Not only does cyber insurance serve as a pivotal tool for mitigating cyber risks on the back-end, it can also lead to better cybersecurity practices, helping identifying and preventing a cyber-attack before the damage is done. In order to qualify for cyber insurance, a company must often meet very specific requirements, including advanced firewalls, a cyber-incident response plan, malware protection, patch management and a multi-factor login authentication. In fact, the UK has already created the UK Government’s Cyber Essentials in which businesses immediately qualify for cyber insurance once a list of specific cybersecurity measures are met.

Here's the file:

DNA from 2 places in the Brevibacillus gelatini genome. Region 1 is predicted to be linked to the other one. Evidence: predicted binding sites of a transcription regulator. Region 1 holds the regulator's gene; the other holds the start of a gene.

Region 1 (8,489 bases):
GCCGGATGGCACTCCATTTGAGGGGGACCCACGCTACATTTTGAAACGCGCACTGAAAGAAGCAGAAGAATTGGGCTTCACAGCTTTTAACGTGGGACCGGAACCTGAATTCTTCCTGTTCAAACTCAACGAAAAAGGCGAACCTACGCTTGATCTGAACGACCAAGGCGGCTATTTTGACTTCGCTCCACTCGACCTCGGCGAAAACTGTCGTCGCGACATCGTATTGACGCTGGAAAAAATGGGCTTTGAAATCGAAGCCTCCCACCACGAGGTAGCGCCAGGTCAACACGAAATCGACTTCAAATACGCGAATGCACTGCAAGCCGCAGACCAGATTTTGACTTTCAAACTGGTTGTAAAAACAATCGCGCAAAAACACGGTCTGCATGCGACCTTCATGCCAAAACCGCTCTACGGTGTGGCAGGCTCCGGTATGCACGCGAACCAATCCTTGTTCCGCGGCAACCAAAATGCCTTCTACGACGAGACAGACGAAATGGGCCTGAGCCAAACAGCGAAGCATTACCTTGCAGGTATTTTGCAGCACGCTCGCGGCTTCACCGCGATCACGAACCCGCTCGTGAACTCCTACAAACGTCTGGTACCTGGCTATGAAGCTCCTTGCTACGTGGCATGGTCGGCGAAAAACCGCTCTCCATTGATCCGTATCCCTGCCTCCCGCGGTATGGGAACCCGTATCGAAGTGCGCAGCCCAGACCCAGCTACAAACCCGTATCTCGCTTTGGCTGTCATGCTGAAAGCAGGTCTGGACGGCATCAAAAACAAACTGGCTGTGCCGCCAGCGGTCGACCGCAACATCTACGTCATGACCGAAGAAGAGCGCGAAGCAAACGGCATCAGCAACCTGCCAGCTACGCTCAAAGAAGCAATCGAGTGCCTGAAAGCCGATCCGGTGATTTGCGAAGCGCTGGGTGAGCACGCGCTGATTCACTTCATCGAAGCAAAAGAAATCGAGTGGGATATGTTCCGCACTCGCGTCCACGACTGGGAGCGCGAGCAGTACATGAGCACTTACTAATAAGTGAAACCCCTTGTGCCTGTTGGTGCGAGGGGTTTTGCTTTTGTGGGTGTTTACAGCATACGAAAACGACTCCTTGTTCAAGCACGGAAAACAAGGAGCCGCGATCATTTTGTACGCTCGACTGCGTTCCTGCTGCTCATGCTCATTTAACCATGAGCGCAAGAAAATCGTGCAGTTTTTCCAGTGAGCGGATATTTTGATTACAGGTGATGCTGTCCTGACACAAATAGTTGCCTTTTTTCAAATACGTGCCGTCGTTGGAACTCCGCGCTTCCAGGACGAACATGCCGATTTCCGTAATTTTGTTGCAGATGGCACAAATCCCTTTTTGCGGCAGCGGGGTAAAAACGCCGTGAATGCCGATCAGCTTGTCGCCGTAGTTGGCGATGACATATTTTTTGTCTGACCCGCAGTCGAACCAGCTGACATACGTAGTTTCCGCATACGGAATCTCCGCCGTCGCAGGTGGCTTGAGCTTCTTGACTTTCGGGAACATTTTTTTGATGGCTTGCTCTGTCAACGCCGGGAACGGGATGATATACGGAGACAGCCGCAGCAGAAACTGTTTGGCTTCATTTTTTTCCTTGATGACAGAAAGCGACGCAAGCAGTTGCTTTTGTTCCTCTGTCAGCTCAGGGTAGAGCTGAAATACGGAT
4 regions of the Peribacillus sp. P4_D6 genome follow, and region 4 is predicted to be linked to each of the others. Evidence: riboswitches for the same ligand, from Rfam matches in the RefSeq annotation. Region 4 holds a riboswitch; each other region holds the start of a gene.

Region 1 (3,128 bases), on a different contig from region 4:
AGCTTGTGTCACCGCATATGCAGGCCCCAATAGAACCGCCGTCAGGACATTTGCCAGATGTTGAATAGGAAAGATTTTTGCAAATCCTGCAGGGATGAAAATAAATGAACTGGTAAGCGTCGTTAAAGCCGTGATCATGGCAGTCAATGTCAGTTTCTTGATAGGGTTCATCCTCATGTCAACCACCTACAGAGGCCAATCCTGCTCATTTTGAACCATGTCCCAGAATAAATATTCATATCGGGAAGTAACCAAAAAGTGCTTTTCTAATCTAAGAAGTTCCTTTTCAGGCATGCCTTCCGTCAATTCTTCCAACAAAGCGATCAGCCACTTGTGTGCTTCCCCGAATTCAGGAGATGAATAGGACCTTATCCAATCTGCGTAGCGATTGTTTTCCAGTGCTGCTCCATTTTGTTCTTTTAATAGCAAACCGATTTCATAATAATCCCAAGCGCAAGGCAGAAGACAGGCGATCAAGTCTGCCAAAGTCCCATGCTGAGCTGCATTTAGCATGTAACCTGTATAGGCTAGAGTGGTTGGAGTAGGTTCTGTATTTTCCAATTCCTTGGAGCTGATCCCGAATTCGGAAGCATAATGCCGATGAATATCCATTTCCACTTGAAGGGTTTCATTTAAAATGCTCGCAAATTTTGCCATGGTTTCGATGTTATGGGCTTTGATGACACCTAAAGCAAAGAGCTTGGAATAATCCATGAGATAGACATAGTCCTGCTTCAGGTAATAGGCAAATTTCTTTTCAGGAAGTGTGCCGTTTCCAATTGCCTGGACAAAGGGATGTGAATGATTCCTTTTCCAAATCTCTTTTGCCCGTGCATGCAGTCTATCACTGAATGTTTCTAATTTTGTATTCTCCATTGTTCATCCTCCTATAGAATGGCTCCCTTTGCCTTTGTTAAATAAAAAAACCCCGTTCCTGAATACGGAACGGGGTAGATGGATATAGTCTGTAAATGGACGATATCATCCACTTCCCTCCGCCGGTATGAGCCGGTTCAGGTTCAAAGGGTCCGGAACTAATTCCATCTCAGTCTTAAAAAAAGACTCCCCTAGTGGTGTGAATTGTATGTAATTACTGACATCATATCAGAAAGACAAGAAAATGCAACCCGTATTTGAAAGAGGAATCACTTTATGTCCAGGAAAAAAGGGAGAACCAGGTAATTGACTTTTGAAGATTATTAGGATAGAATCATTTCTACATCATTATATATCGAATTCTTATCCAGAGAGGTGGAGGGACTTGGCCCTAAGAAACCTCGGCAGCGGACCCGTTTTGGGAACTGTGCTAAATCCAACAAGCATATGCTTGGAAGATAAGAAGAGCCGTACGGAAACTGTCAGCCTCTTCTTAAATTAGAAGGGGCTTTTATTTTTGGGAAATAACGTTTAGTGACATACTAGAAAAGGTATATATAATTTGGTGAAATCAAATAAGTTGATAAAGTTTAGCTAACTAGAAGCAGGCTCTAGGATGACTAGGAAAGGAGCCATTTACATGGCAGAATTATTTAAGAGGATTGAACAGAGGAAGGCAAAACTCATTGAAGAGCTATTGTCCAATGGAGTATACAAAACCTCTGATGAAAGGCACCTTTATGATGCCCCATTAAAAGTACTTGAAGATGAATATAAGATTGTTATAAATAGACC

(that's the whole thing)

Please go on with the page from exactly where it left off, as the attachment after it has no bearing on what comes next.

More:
As one of the fastest growing types of insurance in the market, cyber insurance is certainly becoming a necessity. Richard Pharro, CEO of APMG, explains how damaging cyber-attacks can be on a company; “Plainly, prevention is better than cure, but the reality of the situation is that however well protected your business is, it will likely suffer a cyber-related breach at least once in its lifetime. The events of the past year in particular have shown how large-scale breaches can have had a marked impact on a company’s reputation, on their balance sheet, and on general operations thereafter.” On the other hand, however, many claim cyber insurance can be a sham if the broker encourages one to purchase insurance, but rejects the claim once a breach occurs due to poor cybersecurity practices or losses not included in the original policy. As insurance companies develop proper ways to gauge cyber risk, policies will be molded to a particular company and its needs.